Don Sweeney: Bruins 'lost a good player' in Colin Miller

CHICAGO – Don Sweeney said the Bruins knew and expected they were going to lose one of three players in the NHL expansion draft, and it’s pretty clear it was going to be Adam McQuaid, Kevan Miller or Colin Miller leaving the team. The B’s took Kevan Miller out of the equation by leaving him on the protection list after a strong season while also playing some of his best hockey in the playoffs.

That left McQuaid and Miller with each of the two D-men standing an equal chance of getting selected by the Vegas Golden Knights, and the 24-year-old puck-moving Miller going to Vegas for the time being. It remains to be seen if Miller sticks with the Golden Knights, or if there is an eventual plan to flip him elsewhere like perhaps an interested party in Toronto.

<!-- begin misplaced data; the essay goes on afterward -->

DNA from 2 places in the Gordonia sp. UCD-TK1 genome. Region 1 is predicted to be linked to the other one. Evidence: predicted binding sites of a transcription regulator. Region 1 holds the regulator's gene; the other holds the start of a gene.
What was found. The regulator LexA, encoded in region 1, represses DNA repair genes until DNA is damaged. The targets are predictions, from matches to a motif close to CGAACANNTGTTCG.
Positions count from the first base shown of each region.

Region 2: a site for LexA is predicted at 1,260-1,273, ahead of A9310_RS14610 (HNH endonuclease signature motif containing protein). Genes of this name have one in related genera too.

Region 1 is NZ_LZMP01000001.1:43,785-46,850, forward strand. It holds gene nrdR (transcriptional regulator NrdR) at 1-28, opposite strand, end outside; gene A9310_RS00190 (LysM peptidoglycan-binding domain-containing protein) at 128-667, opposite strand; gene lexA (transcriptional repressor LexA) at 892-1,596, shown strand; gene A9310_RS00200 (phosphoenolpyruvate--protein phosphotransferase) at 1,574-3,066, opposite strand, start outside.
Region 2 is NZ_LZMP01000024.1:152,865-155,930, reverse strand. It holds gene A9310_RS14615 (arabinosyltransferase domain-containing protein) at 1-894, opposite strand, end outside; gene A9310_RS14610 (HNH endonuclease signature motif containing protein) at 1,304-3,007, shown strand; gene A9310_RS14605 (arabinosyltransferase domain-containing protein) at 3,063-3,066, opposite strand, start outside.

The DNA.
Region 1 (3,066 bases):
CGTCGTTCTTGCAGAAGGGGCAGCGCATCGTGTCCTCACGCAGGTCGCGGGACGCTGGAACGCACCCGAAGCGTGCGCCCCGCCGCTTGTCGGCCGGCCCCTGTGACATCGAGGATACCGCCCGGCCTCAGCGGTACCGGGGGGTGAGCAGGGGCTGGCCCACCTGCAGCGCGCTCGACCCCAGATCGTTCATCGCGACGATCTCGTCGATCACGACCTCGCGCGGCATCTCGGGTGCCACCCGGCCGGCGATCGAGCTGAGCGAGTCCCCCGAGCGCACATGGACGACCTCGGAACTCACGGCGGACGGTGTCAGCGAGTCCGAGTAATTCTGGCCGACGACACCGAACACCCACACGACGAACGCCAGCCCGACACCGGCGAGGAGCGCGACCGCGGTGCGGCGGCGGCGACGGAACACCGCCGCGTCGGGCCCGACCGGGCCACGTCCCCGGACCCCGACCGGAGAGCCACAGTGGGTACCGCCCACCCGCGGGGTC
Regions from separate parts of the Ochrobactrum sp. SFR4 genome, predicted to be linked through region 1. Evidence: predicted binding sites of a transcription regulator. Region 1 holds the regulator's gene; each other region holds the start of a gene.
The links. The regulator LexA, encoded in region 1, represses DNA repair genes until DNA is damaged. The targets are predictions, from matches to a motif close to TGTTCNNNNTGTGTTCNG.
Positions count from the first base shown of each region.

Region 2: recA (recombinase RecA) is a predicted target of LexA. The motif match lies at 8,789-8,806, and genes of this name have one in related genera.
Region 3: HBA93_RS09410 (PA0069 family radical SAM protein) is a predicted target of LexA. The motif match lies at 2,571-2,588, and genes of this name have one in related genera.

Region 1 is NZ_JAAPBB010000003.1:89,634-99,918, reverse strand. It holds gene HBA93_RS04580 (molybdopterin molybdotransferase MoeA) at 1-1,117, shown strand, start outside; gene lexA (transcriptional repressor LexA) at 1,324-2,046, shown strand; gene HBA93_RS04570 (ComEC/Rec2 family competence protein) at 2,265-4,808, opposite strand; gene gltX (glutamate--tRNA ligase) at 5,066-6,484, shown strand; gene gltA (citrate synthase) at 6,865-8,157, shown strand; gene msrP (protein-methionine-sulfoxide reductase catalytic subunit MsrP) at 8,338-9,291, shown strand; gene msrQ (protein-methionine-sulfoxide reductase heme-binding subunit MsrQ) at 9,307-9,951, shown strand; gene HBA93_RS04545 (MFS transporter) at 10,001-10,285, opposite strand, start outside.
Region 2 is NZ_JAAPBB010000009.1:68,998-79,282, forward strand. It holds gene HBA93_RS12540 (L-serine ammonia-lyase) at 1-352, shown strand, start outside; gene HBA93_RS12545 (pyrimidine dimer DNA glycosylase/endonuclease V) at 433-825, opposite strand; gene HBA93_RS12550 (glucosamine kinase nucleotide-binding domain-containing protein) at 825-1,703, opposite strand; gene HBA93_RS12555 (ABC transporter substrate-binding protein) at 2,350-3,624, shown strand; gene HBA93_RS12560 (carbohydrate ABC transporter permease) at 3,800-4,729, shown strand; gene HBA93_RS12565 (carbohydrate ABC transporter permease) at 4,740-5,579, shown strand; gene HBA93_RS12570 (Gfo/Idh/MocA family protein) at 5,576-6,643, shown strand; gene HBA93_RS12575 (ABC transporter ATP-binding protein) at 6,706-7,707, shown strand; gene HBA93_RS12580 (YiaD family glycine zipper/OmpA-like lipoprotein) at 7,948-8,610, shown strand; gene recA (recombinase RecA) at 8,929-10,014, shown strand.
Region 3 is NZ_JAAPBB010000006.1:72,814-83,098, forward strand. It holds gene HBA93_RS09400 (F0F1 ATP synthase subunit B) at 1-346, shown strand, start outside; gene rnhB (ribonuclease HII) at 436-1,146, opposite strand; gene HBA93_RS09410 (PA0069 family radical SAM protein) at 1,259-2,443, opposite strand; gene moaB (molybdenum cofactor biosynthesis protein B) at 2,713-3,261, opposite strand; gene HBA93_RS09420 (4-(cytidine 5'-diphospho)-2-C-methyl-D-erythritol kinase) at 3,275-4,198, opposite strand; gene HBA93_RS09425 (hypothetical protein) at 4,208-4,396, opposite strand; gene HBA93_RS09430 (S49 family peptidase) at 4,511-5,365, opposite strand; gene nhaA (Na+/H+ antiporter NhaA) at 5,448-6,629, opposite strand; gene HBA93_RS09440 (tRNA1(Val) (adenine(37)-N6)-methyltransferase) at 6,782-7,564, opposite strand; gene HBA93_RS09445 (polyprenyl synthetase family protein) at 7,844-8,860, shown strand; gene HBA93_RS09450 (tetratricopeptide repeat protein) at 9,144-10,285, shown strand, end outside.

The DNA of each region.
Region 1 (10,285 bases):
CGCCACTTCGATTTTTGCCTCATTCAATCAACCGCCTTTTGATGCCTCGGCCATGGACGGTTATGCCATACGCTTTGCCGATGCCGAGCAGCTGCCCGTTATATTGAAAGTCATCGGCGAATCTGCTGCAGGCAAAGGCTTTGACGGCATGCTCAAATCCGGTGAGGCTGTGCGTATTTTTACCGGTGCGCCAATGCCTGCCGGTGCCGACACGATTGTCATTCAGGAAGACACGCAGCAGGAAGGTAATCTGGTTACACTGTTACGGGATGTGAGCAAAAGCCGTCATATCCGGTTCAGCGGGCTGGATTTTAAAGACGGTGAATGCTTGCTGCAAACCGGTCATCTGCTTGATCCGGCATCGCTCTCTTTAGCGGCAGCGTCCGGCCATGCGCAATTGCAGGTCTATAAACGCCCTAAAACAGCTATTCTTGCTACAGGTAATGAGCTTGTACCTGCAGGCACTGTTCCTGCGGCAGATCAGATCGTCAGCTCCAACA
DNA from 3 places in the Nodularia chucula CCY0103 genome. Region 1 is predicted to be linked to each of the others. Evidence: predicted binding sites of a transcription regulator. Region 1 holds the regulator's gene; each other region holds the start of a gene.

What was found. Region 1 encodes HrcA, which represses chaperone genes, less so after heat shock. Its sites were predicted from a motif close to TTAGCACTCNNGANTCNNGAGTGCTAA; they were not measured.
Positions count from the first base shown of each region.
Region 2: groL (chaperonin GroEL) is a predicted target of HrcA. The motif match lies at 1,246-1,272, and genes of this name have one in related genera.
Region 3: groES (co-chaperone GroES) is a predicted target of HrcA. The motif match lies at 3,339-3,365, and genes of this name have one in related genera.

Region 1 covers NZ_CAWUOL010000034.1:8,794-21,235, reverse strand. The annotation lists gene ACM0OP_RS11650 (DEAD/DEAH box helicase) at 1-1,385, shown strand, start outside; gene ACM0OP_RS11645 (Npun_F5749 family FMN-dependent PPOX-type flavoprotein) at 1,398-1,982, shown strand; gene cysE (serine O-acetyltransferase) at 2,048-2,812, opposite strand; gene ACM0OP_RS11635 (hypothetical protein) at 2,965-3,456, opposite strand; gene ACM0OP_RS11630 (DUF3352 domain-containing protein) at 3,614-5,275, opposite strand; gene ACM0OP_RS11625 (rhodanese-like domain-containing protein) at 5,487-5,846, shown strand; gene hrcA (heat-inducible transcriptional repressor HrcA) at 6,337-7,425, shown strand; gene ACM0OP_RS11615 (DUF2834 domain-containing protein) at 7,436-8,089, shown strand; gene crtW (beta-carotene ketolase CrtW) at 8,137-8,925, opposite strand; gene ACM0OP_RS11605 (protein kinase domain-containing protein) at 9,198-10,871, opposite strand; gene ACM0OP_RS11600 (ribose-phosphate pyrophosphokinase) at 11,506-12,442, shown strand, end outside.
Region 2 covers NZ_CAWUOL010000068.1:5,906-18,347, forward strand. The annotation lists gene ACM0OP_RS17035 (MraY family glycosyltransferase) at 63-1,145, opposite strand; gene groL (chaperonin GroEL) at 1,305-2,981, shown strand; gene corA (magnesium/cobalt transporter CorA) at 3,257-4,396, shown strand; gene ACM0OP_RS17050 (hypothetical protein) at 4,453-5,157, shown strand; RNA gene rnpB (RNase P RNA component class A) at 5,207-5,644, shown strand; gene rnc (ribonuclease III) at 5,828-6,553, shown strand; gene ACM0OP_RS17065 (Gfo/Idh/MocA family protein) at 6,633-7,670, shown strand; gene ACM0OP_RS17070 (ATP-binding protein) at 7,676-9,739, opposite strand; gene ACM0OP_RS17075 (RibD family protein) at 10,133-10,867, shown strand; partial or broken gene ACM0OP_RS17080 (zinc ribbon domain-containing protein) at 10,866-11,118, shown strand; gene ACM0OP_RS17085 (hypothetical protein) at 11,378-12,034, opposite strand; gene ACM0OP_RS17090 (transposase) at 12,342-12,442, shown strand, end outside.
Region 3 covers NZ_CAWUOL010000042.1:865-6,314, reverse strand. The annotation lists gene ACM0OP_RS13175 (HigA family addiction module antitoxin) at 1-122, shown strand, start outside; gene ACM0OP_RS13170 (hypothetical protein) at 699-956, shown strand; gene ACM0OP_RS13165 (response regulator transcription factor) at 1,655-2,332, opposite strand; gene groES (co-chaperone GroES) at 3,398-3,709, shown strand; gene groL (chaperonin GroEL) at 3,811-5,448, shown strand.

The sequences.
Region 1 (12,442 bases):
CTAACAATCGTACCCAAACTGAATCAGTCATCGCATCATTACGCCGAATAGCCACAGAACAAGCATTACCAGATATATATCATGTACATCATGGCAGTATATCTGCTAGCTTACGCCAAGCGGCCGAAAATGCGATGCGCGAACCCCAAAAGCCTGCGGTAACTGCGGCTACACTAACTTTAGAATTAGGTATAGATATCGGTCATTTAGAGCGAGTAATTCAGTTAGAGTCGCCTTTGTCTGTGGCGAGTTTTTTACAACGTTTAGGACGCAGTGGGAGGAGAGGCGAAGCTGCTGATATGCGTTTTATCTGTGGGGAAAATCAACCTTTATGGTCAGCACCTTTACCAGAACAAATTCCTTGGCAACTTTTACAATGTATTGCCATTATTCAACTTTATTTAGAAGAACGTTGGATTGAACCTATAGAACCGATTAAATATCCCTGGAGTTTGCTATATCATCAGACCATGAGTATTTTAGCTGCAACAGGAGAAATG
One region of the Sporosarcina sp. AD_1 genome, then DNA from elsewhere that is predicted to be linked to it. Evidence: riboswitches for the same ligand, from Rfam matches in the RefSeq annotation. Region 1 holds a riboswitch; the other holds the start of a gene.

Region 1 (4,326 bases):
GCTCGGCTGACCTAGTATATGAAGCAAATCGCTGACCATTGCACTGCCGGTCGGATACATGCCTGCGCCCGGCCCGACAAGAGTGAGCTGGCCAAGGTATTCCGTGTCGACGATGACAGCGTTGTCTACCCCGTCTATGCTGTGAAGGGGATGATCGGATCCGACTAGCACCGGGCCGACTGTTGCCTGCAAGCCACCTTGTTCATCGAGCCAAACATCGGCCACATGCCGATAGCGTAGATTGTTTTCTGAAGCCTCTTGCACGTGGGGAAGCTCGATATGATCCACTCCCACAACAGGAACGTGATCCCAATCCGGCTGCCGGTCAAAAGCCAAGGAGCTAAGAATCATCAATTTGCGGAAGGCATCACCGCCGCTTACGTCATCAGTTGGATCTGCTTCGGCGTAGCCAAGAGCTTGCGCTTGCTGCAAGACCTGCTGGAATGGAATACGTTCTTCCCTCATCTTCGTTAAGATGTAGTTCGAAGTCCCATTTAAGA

Sweeney said the Bruins didn’t want to lose a player with potential like Miller, but it’s also true that he would have been stuck behind younger, better D-men on the depth chart with Charlie McAvoy and Brandon Carlo as better right-handed options.

“It was an interesting process to go through. It was hard at times because you felt like other teams were able to find deals to keep their team together while you felt vulnerable in that regard,” said Sweeney at the B’s team hotel in Chicago during a Thursday availability with the media. “You knew you were going to lose a good player. You knew they had targeted three players on our team that we felt they would target, and unfortunately we’re losing a good, young player.